Kiyoshi Kosky, the Courtenay City Council candidate from Cortes Island with the Japanese first name, says we could learn a lot from First Nations culture, and about affordable housing from Whistler, BC o describe his view of local...
NDP incumbent MP Gord Johns is seeking a second term on Oct. 21
George Le Masurier
Gord Johns, the incumbent MP for the Courtenay-Alberni riding, went to Ottawa in 2015 believing that members of minority parties could get things done in the Canadian Parliament. And, he says, he proved it was true.
During Johns first term as a New Democratic Party MP, he passed two motions with unanimous support. One that benefited 40,000 Canadian veterans and another that benefited the world’s oceans. He helped bring $100 million to his riding for community infrastructure projects.
And, he says, he has been a voice for indigenous people on the national stage. He secured funding for a coordinator of the new Coast Guard Auxiliary Indigenous Peoples program that will employ 10 First Nations people located in Tofino.
Johns helped seure $375,000 for a new art gallery on Hornby Island, where 40 percent of residents make their living from the arts. And he used the media to shine a light on the derelict and abandoned vessels in Deep Bay, something the former Conservative MP John Duncan promised for years but didn’t do.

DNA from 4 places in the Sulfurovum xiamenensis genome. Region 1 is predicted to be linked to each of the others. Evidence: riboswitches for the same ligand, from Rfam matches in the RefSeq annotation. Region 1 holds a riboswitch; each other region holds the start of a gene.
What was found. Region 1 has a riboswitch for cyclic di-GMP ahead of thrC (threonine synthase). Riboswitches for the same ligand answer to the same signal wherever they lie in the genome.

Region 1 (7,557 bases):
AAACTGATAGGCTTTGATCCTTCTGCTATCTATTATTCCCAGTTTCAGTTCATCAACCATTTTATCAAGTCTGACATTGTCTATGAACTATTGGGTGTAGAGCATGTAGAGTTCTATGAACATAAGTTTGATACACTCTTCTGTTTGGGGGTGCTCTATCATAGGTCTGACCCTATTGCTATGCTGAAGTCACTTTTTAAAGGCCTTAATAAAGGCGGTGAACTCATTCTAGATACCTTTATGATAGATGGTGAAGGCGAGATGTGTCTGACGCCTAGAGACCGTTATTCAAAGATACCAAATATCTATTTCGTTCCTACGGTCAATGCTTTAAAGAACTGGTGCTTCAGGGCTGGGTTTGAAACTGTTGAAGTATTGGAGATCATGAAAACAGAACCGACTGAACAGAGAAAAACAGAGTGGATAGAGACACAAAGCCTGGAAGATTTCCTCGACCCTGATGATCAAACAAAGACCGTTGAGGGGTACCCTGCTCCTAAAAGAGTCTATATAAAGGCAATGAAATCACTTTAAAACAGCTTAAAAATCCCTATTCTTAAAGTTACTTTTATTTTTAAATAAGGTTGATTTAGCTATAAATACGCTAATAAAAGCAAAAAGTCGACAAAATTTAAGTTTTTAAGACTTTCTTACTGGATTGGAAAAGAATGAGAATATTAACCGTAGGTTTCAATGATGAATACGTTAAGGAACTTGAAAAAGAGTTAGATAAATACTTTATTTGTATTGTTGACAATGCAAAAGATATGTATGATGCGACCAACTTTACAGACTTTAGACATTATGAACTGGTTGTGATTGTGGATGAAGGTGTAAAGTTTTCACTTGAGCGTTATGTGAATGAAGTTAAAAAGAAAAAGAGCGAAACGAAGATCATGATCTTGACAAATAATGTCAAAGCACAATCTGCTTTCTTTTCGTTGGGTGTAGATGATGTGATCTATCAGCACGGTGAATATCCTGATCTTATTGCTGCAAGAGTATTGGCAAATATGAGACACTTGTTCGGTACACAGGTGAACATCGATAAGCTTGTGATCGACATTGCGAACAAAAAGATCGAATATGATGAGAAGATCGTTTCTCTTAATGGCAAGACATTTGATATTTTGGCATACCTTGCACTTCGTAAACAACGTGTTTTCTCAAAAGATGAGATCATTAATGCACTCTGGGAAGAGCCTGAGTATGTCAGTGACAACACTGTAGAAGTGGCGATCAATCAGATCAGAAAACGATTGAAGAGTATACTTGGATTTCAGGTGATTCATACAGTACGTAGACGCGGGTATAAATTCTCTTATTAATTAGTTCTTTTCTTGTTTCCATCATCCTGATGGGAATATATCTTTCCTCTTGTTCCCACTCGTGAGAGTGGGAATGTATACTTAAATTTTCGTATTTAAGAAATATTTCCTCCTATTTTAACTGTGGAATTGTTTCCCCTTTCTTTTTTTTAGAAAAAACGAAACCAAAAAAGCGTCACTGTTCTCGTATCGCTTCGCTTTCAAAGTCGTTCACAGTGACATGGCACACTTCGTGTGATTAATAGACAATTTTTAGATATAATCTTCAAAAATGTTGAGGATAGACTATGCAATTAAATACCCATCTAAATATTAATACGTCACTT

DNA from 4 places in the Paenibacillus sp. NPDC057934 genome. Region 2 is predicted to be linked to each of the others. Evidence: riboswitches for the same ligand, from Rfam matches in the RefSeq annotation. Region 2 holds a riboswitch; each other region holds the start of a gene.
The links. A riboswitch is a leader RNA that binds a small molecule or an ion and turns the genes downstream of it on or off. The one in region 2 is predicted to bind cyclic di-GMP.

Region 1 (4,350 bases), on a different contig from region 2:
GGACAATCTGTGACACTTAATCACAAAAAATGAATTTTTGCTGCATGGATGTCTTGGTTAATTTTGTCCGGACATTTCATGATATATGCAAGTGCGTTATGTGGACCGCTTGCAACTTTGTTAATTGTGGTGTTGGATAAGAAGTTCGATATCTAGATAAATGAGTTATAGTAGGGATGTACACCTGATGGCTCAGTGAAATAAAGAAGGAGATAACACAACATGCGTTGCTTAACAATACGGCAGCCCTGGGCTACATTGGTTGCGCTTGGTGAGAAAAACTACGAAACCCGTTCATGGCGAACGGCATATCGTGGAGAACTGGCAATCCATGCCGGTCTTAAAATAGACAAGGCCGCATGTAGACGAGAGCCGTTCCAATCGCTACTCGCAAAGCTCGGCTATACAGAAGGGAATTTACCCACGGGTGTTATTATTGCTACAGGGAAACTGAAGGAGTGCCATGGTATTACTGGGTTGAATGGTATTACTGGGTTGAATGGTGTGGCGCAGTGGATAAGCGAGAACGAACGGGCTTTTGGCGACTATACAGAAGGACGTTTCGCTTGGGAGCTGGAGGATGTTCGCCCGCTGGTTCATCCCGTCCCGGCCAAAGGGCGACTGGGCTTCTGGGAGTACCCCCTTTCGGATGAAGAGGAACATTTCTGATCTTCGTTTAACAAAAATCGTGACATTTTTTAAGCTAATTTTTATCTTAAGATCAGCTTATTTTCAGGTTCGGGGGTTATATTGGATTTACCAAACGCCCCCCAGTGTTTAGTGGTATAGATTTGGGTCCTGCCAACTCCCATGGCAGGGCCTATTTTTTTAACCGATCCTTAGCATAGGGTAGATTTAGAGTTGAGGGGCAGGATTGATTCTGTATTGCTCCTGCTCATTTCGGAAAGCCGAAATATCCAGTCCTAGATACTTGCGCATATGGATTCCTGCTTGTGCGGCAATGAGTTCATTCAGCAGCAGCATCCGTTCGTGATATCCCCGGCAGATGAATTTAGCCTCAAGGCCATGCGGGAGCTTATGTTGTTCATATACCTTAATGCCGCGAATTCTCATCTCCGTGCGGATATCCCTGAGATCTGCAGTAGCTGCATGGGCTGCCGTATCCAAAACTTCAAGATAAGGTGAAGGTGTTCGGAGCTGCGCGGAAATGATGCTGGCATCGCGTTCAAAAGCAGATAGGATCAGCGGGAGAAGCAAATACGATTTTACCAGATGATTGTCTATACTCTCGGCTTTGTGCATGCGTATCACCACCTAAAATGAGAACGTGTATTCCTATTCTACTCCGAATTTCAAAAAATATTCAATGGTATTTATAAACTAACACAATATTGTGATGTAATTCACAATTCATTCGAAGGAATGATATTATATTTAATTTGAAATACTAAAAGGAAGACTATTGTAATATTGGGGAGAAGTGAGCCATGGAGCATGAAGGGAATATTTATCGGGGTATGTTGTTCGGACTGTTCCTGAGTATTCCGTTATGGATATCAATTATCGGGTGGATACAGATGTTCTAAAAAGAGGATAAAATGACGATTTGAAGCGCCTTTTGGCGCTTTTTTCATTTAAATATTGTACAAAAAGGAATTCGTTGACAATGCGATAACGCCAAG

He played a key role in securing funds to restore the Sproat Lake water bombers with a new technology that enables them to fight fires at night. And he helped Pacific Coast University access $200,000 to fund a return-to-work pilot program that could ultimately expand to benefit 1.2 million Canadians who have been hurt on the job.
“We have lots of little communities in this riding, and everybody counts,” John said. “The mayors and councils know who’s been helping and working collaboratively for their benefit.”
And if the NDP hold the balance of power in a new Liberal minority government on Oct. 21, as he expects, Johns says he will have the opportunity to do even more for the Courtenay-Alberni riding.
First term accomplishments
Johns, who was born, raised and educated (Camosun College) on the Island, has served on the Tofino district council and as executive director of the Tofino-Long Beach Chamber of Commerce. He has owned and operated several businesses, including EcoEverything that specialized in sustainable products.
He is the only federal election candidate in Courtenay-Alberni who has held public office, led a nonprofit, run small businesses or has lived on the Island for a lifetime.
And, he is the first MP in 25 years to have two private member’s motions/bills pass in a single parliamentary session.
In 2016, Johns first motion restored $372 million in lapsed Veterans Affairs funding to improve services and benefits for veterans seeking medical care. The MP says there are about 40,000 veterans’ medical claims that haven’t been addressed. But reallocating those unspent dollars will clear the backlog.
The next year, Johns introduced a motion for a national strategy on plastics pollution that was passed in 2018 after months of discussions. His motion ultimately led to the Liberals pledge of a national ban on single-use plastics by 2021.
If he’s returned to parliament, Johns promises to ensure that a Liberal majority or minority government will follow through on that promise.